Chocolate and cheese must go together. (They also both go great with wine!)
Moondarra Cheese Pty Ltd., of Australia, exporters to the States of its namesake uniquely flavored cream cheeses, now offers Chocolate & Hazelnut and Bruschetta varieties. The brand is known for its use of large, identifiable pieces of flavorful ingredients. Popular favorites include Apricot & Almond, Cranberry & Macadamia and Fig & Walnut. The product has an 8- to 10-month refrigerated shelf life.
Here’s another head turner. Hunters Reserve blends game meat with cheese for a flavorful spread. This Minnesota-based game meat purveyor offers these four varieties: Bison & Chipotle Cheddar Cheese, Elk & Roasted Garlic Cheese, Pheasant & Smoked Gouda Cheese and Venison & Queso Cheddar Cheese.
Available in foil-sealed 3.5-ounce cups--individually, in variety gift packs or three same cups in a 10.5-ounce ceramic crock with lid—the shelf-stable dips can be served hot or cold. Each gourmet cheese cup contains a unique blend of creamy Wisconsin cheese surrounded by tiny morsels of the company’s signature wild game summer sausages.
On the tamer side of flavors, BC-USA recently introduced Alouette Brie Fondue, a 4-minute microwaveable fondue featuring brie cheese, a white wine reduction and spices. The new concept debuted for the Christmas holidays, making it easier for entertainers to serve a rich, creamy gourmet fondue perfect for dipping bread, fruit, veggies and more.
At that time, the company also added Cranberry Apple Spice Soft Spreadable Cheese to its Alouette spreadable line.
Bel Brands had something new for the holidays, too. Introduced under its Kaukauna Cheese label, new Peppadew Pepper Spreadable Cheese Ball combines peppadew, red bell peppers and cheddar cheese.
Pimento pieces look like peppadew and are the characterizing ingredient in pimento cheese spread, a staple in most southerners’ kitchens and now making its way across the States. This concept has real potential everywhere. It makes a great dip, bread spread and appetizer.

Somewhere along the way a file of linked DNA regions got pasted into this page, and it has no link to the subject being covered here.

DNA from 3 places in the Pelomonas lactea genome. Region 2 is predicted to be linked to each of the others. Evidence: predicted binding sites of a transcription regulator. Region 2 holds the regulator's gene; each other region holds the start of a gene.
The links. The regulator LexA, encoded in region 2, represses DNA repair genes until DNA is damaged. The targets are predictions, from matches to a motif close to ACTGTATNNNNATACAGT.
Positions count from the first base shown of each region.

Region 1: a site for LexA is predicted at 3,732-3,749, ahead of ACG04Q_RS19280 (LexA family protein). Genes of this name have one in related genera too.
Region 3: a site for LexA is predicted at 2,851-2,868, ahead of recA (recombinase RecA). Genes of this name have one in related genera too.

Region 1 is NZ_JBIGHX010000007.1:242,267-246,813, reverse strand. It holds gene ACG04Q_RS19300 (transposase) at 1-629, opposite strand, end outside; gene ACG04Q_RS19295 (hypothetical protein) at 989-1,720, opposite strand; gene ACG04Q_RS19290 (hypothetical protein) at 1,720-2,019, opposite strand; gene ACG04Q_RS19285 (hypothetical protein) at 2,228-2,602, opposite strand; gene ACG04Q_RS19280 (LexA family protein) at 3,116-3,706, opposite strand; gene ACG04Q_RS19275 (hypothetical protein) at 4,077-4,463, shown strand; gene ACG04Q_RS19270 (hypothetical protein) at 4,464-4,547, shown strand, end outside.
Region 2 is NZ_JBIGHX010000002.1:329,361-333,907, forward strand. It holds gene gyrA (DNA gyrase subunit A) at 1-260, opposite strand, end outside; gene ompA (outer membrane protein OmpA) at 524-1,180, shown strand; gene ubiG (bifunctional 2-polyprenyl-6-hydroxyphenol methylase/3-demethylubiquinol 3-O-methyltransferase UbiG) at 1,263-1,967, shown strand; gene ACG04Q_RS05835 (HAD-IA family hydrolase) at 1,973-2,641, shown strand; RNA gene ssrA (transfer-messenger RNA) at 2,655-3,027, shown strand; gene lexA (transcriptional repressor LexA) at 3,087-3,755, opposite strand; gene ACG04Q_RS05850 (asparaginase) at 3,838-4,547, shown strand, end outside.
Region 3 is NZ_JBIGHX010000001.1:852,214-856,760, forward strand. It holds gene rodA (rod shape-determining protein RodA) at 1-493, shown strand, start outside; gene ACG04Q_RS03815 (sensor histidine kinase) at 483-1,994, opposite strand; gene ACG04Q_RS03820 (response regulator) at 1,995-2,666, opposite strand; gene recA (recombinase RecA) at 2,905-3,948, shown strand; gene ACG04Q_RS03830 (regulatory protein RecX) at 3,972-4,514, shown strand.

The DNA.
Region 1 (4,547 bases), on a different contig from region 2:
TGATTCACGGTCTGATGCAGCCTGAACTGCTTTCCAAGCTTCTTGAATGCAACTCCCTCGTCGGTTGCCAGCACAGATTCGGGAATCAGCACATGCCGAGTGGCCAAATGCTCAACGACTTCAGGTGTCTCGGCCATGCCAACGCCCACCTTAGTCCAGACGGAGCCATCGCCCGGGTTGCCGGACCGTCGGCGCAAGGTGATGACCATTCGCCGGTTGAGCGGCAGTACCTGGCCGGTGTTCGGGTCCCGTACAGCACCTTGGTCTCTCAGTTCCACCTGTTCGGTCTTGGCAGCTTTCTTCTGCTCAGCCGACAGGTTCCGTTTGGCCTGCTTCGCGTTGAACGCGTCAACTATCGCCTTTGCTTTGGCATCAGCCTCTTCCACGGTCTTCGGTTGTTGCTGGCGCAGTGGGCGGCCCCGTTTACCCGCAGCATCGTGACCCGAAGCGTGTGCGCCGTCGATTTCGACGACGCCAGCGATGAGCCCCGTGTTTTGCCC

Red Clay Gourmet markets a line of namesake pimento cheese spreads. Handmade in small batches using local ingredients, the spreads come in four varieties: Classic Sharp Cheddar, Flame Roasted Jalapeno, Goat Cheese & Sundried Tomato and Hickory Smoked Cheddar. The recipe starts with aged, extra sharp white cheddar shreds. The firm texture of the aged cheese allows for the use of very little mayonnaise, as compared to other pimento spreads in the marketplace, according to the company. This is a huge selling point for most of their customers.
At SIAL in Paris this past fall, I saw this new product line from Lactima in Poland. It’s in one of my favorite package concepts: the pouch. (Read more about the potential of the pouch for dairy HERE.)
In the marketplace for about a year, these process-style cheeses comes in four varieties: Blue Cheese, Emmentaler, Gouda and With Mushrooms. The cheese can be squeezed onto sandwiches, pasta, veggies and more. The product is available for export and has a 4- to 6-month shelf life. This product line screams convenience.
I think you would agree these products are far from plastic-wrapped slices. They are “Process-style Specialty Cheeses,” a term coined by BerryOnDairy.